Can Dogs Feel Guilt?
Dogs jump with joy when we come home from work. They cry or whimper when we leave them, and growl when they feel threatened. So it's obvious to those of us who love them that they have emotions. Yet there are people who deny what is obvious to those of us who love our dogs. This denial stretches far back in history.
Back in the 17th Century philosopher/mathematician René Descartes believed dogs operated on an almost mechanical basis, using their muscles, bones, and joints much like a machine uses gears and pulleys. Most likely he was influenced by the religious thought of the day that put forth the belief that dogs have no emotions or feelings. While this may have appeared to be a scientific thought, in the ensuing four centuries that have passed, modern science has proved them wrong.
It is now common knowledge that dogs not only have brain structures that give them the capacity to feel emotions, they have the hormones to stimulate them. Science has also discovered that just as we do, dogs produce oxytocin, the hormone that helps them feel affection. What this means, as any dog guardian will attest to, is that our dogs are capable of feeling and expressing joy, fear, anger, and what we like to believe is love.
Now we understand that dogs learn in two different ways. Classical conditioning is when a dog has an autonomic response to a cue in the environmennt. Examples are excitement when you pick up the leash, salivating when a can is opened etc.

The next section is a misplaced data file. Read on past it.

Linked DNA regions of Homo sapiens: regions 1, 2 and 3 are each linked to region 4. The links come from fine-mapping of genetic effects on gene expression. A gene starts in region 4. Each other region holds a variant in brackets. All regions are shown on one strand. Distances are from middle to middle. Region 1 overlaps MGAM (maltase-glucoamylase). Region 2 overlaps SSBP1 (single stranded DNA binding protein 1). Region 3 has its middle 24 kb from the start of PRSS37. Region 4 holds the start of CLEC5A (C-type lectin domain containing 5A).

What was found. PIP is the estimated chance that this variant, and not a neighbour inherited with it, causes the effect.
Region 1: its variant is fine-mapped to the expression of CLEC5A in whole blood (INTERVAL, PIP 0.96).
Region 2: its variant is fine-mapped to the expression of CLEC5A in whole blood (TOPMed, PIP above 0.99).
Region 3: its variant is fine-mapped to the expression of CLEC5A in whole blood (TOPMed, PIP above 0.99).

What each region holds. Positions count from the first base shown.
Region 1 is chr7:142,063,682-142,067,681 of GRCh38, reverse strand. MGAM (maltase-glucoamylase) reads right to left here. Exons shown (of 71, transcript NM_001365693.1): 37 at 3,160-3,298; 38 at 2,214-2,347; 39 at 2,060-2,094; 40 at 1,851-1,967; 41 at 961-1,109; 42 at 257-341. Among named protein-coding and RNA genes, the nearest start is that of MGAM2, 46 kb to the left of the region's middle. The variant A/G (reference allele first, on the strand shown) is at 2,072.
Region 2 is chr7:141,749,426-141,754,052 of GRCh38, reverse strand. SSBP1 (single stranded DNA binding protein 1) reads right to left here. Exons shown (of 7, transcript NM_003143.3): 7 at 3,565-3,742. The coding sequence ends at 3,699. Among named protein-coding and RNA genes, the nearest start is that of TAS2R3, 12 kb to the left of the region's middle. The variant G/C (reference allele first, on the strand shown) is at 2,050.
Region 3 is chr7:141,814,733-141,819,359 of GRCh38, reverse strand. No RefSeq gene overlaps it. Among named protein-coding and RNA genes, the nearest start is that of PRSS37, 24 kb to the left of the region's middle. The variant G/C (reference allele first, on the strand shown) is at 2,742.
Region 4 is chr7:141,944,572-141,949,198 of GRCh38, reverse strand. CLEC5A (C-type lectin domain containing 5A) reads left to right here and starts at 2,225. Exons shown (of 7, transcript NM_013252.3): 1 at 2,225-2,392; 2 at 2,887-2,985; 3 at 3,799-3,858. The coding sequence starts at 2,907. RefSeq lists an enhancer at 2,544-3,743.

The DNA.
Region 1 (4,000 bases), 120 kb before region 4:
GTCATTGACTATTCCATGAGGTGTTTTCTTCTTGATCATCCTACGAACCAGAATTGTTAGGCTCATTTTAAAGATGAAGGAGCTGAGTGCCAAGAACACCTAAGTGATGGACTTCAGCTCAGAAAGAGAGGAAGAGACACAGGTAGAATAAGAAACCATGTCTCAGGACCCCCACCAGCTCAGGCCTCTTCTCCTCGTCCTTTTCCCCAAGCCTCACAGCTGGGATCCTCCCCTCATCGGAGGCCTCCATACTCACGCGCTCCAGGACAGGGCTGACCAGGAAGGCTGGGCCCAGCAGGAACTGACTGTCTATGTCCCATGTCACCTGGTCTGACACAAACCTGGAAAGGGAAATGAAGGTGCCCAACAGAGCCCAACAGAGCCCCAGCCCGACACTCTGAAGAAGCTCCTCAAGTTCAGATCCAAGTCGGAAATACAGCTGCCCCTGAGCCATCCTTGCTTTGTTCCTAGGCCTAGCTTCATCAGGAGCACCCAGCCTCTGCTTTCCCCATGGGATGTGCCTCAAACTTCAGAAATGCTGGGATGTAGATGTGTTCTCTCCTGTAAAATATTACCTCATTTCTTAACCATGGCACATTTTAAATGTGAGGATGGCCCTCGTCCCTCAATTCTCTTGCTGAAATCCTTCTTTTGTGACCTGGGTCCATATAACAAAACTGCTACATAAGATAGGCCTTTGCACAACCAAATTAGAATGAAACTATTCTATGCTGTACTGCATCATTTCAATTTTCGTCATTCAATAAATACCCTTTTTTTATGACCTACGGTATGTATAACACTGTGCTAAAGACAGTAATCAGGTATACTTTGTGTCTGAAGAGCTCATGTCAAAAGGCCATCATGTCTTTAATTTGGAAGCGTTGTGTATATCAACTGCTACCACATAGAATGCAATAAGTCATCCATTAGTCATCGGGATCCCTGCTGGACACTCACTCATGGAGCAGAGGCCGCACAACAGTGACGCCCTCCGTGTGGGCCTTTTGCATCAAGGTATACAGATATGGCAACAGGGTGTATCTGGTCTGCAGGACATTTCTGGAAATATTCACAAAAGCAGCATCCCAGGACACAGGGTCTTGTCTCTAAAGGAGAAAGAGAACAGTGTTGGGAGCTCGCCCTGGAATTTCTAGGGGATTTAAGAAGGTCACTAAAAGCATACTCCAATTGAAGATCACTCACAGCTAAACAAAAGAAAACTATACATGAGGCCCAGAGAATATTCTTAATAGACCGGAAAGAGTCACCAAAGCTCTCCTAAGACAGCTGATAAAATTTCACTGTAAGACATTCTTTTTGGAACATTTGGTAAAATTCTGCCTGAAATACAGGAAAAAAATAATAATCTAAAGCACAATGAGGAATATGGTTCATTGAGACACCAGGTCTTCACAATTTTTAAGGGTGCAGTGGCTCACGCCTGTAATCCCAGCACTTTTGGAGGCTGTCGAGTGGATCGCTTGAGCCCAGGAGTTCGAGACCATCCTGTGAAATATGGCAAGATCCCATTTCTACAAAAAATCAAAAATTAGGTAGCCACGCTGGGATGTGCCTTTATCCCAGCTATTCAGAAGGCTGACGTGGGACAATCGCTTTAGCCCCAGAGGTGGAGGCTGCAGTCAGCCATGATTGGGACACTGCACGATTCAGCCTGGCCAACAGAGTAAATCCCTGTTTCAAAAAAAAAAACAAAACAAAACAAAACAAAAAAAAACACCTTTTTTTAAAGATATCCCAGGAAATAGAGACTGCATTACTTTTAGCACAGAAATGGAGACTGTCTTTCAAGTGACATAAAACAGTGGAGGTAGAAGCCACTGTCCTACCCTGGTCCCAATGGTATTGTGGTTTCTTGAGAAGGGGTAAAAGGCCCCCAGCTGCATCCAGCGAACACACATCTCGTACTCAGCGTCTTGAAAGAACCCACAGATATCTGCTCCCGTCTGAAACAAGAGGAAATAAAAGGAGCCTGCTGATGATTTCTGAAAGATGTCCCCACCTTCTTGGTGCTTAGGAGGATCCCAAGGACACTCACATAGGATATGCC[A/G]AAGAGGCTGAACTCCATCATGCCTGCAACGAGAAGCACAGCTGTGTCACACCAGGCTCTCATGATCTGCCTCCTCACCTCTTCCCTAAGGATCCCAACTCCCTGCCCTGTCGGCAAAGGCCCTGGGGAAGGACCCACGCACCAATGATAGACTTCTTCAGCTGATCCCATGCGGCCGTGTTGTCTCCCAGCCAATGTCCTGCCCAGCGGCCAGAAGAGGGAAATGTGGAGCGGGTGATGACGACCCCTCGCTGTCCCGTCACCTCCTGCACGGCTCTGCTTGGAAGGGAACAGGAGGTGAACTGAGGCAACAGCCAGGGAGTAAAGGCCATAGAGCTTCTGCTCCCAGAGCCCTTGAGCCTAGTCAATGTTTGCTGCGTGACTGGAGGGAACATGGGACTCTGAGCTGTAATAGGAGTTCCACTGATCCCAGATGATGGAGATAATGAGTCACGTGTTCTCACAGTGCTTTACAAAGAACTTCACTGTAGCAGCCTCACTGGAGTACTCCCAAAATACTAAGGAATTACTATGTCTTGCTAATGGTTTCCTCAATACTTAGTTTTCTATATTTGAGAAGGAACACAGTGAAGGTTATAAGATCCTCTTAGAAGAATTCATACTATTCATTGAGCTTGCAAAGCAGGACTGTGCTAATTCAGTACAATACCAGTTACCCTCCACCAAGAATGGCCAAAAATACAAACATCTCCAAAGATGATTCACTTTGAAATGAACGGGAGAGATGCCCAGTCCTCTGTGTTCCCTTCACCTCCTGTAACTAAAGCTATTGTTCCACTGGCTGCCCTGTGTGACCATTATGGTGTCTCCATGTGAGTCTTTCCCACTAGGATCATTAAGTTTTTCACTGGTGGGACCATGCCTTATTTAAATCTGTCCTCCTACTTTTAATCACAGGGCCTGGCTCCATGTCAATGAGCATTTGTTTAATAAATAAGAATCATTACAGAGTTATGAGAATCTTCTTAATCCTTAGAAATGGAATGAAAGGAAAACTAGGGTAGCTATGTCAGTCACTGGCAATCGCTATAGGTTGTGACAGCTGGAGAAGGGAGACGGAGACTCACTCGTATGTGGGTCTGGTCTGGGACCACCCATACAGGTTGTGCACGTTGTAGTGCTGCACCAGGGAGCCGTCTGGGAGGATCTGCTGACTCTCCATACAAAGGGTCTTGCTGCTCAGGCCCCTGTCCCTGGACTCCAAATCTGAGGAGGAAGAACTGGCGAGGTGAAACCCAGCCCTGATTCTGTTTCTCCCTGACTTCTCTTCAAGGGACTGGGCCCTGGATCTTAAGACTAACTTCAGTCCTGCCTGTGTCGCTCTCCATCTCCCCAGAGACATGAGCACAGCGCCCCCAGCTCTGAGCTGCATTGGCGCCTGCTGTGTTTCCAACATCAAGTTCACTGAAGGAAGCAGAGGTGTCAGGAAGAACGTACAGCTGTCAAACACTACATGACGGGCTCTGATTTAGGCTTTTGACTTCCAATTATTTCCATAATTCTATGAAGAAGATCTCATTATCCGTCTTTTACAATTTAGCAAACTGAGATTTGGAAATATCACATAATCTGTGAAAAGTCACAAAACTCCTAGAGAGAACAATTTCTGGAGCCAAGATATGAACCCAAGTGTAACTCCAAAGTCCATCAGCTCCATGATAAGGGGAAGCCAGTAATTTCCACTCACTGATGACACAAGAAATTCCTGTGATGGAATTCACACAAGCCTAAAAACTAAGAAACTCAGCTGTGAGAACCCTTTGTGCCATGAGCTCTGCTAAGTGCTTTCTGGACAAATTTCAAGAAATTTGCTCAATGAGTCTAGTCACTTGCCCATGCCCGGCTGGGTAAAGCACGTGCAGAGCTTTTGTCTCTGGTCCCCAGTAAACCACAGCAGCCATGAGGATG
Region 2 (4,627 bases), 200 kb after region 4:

The other way dogs learn is through Operant conditioning. This conditioning
What does this finding mean for dog guardians if you come home and find that your dog has left a deposit on the hallway floor or torn up a cushion? If you yell at him, and he cowers or whimpers, it is not because he feels guilt, but rather has a fear of punishment. So if your first instinct is to yell at the dog, you may instill a negative emotion like fear or anger which could, at some point, result in aggression.
Yelling may work in the case of certain behaviors, but it also produces side effects that you probably do not intend. In addition, it only works when you are there to witness the behavior. In other words, it is reactive. What you really want to do is take a proactive approach that removes the need or the temptation. Let's take a look at two examples of preventing unwanted dog behavior proactively.
If your dog sniffs around the counter or worse yet, jumps on it in search of goodies, yes, you could spray him with water. But wouldn't it be better to remove the temptation and keep the counter clean, so he's never tempted. And if you never feed him food scraps, he won't develop a preference for people's food.
To prevent bathroom accidents, take the time to share a nice long walk before you leave for work. Aside from the biological function break this provides, it will tire him out. After all, who can dispute the fact that a sleeping dog is a good dog?